7 Fascinating Reasons Why Mosquitoes Are Attracted To Some People More Than Others
Most of us know what it’s like to be out walking our dog at dusk and feel those pesky mosquitoes crawling on us, only to wake up the next morning with a dozen bites all over our legs.
While some people feel like mosquito magnets, others are extremely fortunate to get away with not getting bit.
But why do some people get bit more often than others? There are actually some surprising reasons behind it.
We all know that mosquitos bite us to suck our blood. They are basically like little flying vampires. But did you know that mosquitoes prefer certain blood types? If you are Type O, I have some bad news for you – mosquitoes are found to be twice as attracted to this blood type than people with Type A. Type B is in the middle.
Bacteria on Skin
It’s no surprise that our skin is covered in bacteria, since bacteria is just about everywhere. Of course this is another thing that mosquitoes are drawn to. Each person has different types and amounts of bacteria on their skin, which plays a role in drawing mosquitoes in.
Believe it or not, mosquitoes can sense carbon dioxide up to 160 feet away. So, the more we exhale, the more carbon dioxide we let out, and the more we attract them.
Aside from sensing carbon dioxide, mosquitoes can also smell the lactic acid, uric acid and ammonia that we emit in our sweat. So, the sweatier you are, the more attractive you will smell to mosquitoes. But even without sweating, some people just naturally emit more acids than others, so sometimes it isn’t even in our control.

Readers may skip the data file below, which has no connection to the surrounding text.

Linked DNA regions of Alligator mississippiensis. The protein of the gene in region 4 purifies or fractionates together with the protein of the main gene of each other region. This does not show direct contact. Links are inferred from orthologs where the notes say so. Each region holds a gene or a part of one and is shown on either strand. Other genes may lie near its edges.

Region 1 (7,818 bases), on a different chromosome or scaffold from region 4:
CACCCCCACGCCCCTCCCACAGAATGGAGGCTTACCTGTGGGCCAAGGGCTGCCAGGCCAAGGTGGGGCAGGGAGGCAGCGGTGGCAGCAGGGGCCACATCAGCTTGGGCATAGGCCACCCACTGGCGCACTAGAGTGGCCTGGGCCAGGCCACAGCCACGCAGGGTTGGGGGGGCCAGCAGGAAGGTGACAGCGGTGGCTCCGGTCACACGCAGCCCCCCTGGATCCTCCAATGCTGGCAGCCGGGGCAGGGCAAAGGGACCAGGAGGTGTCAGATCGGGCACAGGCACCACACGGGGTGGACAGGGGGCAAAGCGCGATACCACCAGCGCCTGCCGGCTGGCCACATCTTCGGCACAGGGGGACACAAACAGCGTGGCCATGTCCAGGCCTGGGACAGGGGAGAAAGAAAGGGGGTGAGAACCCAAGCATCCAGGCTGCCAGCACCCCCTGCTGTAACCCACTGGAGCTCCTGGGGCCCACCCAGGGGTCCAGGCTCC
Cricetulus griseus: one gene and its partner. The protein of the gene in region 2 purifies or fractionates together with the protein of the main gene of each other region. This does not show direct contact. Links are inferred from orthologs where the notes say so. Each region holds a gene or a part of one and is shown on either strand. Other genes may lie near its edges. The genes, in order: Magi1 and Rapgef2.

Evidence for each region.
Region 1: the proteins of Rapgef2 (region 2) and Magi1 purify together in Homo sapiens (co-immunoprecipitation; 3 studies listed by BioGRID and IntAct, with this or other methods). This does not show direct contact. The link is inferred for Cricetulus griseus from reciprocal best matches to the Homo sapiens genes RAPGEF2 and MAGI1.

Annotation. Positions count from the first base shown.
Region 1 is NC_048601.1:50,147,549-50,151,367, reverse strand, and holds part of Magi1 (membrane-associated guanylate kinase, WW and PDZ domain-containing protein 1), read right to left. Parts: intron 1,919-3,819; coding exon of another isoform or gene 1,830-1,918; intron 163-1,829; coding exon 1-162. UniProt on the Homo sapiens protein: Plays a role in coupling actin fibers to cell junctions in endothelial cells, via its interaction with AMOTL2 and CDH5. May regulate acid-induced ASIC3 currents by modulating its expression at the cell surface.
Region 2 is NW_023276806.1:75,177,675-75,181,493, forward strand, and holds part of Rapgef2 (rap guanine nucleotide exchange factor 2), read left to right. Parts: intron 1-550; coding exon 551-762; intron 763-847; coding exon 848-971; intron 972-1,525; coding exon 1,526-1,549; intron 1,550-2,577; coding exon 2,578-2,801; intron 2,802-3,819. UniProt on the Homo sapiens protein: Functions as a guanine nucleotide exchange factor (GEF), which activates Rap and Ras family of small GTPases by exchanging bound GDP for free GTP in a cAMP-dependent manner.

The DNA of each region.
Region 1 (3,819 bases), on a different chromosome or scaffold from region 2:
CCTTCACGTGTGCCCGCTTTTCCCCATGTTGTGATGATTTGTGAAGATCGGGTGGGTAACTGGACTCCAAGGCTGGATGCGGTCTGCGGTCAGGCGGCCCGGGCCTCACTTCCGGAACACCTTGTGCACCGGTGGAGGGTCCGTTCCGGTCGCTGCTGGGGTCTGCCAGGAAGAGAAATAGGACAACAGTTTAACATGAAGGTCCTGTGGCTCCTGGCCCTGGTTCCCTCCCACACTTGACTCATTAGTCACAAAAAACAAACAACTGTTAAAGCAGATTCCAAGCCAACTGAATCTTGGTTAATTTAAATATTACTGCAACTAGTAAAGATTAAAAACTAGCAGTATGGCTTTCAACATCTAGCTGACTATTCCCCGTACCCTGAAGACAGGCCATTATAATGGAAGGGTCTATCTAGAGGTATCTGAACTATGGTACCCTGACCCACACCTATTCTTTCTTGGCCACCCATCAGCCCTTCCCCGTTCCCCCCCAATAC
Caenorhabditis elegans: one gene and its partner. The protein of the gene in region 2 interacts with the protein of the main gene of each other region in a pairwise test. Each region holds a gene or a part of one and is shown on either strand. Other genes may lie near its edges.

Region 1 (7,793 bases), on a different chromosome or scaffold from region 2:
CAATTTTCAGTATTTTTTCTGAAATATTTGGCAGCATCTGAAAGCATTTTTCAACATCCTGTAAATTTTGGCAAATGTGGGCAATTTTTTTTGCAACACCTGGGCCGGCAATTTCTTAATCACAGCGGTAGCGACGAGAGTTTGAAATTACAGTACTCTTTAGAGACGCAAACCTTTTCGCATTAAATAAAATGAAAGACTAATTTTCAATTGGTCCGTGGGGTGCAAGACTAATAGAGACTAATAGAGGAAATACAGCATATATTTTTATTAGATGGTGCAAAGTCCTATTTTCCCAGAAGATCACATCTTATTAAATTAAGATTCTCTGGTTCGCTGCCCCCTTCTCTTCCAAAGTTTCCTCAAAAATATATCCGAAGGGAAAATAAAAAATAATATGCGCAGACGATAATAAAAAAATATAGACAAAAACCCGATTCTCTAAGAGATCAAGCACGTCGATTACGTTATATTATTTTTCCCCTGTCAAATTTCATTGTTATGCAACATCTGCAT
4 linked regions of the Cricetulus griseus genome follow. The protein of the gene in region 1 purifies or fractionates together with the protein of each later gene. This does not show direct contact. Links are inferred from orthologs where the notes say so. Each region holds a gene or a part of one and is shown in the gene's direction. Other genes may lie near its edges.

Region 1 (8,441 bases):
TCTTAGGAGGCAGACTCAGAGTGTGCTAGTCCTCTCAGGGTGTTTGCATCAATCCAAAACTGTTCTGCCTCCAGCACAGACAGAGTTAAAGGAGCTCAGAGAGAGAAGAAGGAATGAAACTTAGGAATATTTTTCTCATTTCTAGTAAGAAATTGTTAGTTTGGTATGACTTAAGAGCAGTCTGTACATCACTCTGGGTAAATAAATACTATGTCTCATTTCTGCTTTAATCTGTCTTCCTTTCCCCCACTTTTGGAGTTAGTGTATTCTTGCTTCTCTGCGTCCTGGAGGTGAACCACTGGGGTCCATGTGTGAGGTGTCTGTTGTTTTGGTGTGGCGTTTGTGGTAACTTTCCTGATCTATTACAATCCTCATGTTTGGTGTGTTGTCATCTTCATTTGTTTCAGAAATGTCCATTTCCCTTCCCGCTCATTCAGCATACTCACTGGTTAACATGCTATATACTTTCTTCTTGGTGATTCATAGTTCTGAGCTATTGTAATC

Scientists believe that after drinking beer, the increased ethanol content in sweat attracts mosquitoes. In one study, researchers found that drastically more mosquitoes landed on subjects who drank a beer than before.
Since mosquitoes target victims using their eyes, what we wear can draw them in. Dark colors such as navy, black and red make you an easy target for these blood-suckers.
Researchers found that women in late pregnancy exhaled 21 percent greater volume of breath than women who aren’t pregnant. The more we exhale, the more carbon dioxide we let out, which, as I said earlier, attracts more mosquitoes. They also learned that pregnant women’s stomachs are a degree warmer, and mosquitoes love warm bodies.
We may not all be able to control some of these factors that attract mosquitoes, but there are ways to keep them away or reduce your chances of being bitten. Wear light-colored clothing that shows minimal skin, along with an insect repellent spray. Keep your lawn and gutters clean and remove areas of standing water, since these are an ideal breeding spot for mosquitoes.